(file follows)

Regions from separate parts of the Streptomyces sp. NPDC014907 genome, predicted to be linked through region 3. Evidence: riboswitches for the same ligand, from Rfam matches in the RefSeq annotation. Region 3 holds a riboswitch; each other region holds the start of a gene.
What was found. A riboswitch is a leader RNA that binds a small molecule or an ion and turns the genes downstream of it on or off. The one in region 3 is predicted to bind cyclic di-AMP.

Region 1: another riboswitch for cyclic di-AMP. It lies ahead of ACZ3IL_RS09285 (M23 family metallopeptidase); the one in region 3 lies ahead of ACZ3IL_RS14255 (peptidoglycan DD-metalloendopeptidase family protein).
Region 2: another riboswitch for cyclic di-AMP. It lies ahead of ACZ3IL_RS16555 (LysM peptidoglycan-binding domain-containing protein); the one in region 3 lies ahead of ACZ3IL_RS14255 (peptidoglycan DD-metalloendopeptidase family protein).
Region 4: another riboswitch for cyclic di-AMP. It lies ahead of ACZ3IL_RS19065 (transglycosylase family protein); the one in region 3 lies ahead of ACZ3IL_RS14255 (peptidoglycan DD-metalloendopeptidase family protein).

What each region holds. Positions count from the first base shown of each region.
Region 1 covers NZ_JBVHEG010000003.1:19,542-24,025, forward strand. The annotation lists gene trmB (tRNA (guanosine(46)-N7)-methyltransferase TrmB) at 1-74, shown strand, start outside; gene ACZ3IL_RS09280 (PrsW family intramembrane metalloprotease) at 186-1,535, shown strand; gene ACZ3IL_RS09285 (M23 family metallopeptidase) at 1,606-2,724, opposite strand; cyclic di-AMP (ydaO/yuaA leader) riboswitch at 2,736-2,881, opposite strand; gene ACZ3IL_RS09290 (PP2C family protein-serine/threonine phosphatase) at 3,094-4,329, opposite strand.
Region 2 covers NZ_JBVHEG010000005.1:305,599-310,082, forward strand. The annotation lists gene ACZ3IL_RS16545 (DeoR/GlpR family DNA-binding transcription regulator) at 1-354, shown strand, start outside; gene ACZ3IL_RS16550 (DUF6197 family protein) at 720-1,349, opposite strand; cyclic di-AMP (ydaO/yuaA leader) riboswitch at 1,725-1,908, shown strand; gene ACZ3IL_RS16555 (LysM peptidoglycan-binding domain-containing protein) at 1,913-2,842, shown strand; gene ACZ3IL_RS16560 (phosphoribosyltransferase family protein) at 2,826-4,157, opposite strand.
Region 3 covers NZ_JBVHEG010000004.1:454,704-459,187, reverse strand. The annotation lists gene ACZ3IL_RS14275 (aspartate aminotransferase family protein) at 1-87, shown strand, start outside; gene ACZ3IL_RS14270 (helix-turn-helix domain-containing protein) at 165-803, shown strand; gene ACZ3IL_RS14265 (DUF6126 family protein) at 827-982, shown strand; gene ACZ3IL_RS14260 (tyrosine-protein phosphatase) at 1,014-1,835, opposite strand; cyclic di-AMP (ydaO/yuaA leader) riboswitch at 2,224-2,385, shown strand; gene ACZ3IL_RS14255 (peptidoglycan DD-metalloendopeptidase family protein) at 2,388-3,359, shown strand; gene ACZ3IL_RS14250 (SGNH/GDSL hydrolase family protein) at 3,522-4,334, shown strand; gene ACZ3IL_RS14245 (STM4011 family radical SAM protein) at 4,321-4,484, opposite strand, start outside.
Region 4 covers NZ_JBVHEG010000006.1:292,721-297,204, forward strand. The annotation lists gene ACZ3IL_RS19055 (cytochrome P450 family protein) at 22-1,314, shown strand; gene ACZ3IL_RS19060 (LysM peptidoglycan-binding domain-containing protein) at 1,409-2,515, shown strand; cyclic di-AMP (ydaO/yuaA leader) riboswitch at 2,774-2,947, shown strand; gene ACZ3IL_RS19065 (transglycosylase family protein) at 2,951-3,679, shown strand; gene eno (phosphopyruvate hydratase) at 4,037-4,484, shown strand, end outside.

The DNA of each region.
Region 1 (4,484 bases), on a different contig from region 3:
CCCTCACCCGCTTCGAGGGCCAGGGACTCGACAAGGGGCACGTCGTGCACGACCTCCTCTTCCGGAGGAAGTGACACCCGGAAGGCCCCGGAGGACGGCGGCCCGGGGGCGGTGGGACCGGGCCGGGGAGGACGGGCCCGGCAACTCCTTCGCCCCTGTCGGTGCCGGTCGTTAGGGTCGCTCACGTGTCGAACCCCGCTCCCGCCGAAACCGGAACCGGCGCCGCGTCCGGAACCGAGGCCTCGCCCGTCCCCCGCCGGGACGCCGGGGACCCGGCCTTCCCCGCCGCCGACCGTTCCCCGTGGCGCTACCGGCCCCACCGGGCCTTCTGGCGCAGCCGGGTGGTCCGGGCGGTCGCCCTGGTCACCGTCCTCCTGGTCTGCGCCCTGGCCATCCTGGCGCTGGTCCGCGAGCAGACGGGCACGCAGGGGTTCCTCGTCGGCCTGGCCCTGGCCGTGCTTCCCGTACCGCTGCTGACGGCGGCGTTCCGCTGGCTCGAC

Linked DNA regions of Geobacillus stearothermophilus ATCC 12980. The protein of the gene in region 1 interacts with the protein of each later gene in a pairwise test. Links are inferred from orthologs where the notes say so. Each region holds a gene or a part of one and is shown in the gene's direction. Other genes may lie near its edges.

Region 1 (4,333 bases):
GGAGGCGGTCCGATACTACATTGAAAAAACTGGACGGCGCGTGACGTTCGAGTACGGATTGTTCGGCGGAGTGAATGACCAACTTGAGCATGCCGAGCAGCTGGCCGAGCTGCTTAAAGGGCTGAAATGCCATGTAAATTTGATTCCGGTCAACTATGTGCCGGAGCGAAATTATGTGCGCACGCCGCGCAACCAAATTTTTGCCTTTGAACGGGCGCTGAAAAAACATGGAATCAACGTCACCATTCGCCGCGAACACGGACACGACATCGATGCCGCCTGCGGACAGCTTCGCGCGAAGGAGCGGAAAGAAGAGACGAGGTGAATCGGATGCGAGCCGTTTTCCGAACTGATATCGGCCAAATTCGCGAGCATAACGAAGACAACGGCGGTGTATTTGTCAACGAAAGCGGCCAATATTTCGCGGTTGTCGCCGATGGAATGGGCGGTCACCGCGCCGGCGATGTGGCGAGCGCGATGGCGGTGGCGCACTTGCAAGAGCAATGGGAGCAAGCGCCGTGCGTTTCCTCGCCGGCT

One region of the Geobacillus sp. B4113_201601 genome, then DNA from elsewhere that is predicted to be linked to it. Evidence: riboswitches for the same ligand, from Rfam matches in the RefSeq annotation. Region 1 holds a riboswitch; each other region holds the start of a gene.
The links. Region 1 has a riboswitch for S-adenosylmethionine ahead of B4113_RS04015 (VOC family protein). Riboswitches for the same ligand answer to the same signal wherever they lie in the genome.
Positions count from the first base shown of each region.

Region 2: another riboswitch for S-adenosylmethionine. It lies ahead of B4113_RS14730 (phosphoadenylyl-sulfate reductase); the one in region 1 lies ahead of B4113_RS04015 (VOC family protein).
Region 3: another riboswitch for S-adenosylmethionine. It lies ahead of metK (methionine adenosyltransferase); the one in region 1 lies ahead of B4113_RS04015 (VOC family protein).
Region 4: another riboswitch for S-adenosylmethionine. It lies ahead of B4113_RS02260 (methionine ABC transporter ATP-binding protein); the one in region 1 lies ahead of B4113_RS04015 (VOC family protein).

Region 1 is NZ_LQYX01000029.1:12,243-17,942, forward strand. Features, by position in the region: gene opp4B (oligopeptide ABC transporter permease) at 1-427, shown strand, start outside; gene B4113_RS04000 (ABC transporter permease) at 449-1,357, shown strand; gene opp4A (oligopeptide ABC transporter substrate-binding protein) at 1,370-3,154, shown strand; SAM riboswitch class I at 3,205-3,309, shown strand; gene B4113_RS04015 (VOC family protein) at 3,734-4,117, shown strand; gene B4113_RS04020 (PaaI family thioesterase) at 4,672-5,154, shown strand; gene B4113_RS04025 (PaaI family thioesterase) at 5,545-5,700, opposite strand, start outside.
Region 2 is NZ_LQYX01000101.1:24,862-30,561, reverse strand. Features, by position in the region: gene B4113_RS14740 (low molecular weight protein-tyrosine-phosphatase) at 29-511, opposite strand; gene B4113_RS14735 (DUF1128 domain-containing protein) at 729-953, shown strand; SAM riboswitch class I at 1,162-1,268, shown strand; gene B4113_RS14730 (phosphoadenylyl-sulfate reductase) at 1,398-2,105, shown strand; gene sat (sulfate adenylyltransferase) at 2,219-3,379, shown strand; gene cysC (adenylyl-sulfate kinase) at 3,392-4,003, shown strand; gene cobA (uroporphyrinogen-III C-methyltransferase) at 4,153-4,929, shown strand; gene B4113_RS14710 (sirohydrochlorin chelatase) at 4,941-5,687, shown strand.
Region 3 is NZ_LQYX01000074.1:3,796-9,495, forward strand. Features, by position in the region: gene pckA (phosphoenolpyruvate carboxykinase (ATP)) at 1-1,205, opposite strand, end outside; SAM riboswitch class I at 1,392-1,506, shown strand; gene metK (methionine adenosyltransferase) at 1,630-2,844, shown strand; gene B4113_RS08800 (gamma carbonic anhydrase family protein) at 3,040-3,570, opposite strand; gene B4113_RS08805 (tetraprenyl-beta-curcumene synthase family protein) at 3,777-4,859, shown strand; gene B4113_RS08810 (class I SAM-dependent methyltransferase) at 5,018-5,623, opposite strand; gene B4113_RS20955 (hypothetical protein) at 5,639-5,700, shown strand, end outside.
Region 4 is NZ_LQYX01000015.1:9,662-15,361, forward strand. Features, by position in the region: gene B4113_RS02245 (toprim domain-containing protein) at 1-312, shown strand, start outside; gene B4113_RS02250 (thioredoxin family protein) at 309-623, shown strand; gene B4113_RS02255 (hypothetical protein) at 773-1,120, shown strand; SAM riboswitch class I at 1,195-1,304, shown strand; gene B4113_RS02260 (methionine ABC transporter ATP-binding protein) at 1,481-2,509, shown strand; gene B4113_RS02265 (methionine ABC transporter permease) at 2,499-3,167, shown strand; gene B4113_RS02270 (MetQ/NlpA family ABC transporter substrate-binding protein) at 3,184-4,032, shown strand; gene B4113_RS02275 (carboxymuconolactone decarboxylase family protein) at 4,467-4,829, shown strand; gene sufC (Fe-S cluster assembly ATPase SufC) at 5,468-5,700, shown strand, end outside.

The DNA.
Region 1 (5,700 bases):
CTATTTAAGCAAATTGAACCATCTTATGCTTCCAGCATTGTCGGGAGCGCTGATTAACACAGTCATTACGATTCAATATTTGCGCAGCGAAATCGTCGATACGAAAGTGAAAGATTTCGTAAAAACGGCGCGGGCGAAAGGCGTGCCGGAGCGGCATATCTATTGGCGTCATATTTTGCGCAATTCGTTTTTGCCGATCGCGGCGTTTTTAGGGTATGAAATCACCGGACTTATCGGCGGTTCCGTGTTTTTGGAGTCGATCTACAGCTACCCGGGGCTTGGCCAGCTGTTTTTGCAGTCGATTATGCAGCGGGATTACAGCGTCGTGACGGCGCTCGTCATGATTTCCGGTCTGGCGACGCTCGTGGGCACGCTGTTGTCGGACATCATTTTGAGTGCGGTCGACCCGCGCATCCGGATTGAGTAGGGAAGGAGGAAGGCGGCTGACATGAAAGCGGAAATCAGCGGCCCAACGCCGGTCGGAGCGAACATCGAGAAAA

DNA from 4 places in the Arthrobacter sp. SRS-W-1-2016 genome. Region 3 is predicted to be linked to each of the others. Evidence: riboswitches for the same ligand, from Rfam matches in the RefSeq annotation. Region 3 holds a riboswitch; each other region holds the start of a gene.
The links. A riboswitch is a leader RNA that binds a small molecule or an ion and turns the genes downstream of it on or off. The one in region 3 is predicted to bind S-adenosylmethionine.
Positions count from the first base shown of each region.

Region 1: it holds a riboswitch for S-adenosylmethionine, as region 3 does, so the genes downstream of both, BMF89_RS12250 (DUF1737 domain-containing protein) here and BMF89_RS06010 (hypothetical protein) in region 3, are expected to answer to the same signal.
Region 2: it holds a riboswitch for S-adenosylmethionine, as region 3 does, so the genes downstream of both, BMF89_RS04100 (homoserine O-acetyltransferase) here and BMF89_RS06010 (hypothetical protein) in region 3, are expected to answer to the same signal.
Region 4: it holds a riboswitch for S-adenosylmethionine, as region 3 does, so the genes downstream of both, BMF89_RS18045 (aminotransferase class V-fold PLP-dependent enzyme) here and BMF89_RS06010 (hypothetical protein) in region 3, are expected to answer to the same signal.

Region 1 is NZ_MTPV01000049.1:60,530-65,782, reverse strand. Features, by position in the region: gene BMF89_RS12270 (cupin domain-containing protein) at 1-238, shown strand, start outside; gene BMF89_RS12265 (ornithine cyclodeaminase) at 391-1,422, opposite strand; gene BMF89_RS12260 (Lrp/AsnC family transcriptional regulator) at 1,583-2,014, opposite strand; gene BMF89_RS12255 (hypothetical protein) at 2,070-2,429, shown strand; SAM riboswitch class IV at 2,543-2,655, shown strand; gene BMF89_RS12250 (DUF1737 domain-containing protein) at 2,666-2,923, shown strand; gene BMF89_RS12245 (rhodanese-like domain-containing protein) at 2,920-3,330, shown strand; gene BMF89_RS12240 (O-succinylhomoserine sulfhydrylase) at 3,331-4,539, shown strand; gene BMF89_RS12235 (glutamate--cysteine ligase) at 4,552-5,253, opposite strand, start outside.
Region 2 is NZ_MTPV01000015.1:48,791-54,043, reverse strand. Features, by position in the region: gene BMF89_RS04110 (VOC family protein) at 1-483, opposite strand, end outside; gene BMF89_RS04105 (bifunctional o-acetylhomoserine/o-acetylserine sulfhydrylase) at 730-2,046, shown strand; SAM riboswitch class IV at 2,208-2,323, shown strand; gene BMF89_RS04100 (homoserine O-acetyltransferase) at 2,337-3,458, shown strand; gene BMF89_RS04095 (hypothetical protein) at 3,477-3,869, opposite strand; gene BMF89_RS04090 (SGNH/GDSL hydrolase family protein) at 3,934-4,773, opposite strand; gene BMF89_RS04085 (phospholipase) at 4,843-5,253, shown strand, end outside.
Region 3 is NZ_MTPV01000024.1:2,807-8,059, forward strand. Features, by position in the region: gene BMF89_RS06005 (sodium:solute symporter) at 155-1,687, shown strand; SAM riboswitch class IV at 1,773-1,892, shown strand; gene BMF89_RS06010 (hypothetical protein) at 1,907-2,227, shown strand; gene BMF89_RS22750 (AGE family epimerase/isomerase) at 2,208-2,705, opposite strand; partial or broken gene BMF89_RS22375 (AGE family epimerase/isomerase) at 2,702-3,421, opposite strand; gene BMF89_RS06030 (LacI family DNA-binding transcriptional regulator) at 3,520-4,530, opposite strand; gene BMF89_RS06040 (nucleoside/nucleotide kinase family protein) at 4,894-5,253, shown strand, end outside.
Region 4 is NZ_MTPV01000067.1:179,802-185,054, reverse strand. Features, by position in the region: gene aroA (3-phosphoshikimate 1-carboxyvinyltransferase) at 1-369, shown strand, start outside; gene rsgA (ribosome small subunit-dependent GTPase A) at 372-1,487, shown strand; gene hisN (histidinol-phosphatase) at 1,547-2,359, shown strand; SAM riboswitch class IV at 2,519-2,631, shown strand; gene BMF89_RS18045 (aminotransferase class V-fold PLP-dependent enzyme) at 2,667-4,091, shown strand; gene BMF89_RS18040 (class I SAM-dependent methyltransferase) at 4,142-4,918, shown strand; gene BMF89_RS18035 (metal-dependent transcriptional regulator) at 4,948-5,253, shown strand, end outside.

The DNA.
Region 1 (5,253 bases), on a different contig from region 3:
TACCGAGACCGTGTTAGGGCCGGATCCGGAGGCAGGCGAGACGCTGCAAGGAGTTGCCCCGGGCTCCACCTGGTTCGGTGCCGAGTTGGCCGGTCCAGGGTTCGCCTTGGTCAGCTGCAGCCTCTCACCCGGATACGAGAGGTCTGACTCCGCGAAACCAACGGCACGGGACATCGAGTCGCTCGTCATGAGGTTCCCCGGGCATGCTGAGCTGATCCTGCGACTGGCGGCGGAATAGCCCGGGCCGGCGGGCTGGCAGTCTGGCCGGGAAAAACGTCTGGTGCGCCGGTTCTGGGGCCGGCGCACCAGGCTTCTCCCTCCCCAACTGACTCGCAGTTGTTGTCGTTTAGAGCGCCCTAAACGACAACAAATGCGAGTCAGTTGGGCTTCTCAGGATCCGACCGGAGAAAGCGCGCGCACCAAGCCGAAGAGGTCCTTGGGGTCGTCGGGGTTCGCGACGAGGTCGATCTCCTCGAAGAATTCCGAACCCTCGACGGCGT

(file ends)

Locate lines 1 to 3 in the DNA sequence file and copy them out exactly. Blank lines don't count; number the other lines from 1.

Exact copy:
Regions from separate parts of the Streptomyces sp. NPDC014907 genome, predicted to be linked through region 3. Evidence: riboswitches for the same ligand, from Rfam matches in the RefSeq annotation. Region 3 holds a riboswitch; each other region holds the start of a gene.
What was found. A riboswitch is a leader RNA that binds a small molecule or an ion and turns the genes downstream of it on or off. The one in region 3 is predicted to bind cyclic di-AMP.

Region 1: another riboswitch for cyclic di-AMP. It lies ahead of ACZ3IL_RS09285 (M23 family metallopeptidase); the one in region 3 lies ahead of ACZ3IL_RS14255 (peptidoglycan DD-metalloendopeptidase family protein).